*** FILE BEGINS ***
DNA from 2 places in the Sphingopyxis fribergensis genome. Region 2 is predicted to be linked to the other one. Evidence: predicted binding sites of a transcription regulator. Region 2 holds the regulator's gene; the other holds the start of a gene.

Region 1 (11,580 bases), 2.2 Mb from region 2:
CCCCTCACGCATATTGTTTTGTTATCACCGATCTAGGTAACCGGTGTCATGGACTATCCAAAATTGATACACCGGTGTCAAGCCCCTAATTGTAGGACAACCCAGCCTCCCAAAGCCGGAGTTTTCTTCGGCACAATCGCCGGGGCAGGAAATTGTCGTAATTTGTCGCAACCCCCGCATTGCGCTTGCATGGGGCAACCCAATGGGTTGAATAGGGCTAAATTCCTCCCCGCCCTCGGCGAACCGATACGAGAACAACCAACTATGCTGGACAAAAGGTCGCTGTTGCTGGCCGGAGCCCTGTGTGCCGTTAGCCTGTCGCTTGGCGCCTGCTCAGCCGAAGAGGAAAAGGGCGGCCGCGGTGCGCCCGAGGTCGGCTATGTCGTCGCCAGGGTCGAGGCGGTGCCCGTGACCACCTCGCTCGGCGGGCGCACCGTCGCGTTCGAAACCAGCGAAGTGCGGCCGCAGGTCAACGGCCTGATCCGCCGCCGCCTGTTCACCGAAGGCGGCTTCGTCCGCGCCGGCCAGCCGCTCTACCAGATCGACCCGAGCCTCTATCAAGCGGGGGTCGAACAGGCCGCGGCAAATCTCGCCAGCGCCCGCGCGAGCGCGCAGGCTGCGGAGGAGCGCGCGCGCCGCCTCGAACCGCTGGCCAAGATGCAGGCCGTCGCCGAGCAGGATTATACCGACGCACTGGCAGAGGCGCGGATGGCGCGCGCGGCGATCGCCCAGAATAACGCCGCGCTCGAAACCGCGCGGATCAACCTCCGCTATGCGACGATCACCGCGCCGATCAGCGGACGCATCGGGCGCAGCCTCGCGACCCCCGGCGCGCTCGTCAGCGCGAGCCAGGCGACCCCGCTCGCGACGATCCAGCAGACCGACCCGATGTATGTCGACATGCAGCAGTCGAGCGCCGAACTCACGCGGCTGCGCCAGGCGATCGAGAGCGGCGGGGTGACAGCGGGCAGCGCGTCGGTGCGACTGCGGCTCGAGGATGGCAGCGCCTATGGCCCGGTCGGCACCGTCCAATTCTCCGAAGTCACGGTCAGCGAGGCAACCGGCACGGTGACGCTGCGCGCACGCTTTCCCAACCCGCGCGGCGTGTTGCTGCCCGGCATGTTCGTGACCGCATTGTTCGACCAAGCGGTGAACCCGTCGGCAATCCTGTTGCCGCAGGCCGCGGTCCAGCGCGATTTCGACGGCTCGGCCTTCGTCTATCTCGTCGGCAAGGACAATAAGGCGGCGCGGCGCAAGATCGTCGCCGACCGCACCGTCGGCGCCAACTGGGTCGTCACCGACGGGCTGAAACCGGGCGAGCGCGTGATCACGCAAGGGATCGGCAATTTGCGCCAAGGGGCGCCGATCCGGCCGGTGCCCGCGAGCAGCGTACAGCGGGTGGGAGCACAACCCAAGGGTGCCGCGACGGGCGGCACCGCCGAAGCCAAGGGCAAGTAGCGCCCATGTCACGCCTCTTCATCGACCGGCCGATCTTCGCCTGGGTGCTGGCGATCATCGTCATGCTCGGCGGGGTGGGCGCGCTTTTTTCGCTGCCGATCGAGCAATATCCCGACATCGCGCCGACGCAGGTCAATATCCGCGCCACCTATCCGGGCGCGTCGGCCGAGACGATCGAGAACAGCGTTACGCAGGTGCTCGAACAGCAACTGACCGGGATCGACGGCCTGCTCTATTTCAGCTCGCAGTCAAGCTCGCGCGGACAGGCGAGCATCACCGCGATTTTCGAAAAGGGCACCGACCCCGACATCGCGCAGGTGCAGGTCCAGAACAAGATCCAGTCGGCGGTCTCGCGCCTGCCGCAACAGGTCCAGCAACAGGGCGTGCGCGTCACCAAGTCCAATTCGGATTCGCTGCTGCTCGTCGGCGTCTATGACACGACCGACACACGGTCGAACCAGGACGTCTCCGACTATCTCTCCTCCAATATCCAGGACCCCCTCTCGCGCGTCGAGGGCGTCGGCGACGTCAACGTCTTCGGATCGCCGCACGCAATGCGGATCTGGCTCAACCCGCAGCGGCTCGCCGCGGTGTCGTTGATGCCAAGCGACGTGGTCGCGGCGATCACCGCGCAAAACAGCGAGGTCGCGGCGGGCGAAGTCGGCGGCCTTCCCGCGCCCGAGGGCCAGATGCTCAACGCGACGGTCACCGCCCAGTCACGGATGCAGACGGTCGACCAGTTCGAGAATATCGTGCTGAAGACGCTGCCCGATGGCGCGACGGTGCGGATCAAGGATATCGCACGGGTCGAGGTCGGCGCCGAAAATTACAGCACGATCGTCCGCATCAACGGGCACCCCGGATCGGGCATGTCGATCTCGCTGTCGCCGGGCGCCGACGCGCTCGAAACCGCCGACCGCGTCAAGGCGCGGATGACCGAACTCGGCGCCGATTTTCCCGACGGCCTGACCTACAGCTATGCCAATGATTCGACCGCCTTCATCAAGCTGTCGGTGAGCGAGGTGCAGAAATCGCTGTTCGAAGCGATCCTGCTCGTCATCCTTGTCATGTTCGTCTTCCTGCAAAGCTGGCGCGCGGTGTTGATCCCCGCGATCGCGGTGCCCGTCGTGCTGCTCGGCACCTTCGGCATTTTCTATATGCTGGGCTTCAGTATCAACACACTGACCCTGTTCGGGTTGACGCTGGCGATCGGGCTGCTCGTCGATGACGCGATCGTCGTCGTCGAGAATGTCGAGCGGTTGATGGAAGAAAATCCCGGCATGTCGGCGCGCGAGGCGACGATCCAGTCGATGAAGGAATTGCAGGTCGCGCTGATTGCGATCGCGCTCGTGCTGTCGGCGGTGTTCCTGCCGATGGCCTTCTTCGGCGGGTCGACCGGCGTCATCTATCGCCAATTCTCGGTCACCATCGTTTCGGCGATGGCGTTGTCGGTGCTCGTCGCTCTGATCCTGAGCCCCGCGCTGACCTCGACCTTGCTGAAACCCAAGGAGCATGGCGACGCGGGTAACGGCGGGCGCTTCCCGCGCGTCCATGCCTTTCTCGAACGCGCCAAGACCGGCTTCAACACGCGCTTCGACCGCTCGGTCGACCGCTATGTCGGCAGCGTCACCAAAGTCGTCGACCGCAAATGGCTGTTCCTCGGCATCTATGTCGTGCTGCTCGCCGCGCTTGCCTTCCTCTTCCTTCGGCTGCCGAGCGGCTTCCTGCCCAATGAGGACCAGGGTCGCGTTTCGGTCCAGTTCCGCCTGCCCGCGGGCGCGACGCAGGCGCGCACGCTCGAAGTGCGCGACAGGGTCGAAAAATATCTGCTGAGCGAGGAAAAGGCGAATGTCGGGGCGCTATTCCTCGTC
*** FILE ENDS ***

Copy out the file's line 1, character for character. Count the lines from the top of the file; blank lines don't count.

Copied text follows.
DNA from 2 places in the Sphingopyxis fribergensis genome. Region 2 is predicted to be linked to the other one. Evidence: predicted binding sites of a transcription regulator. Region 2 holds the regulator's gene; the other holds the start of a gene.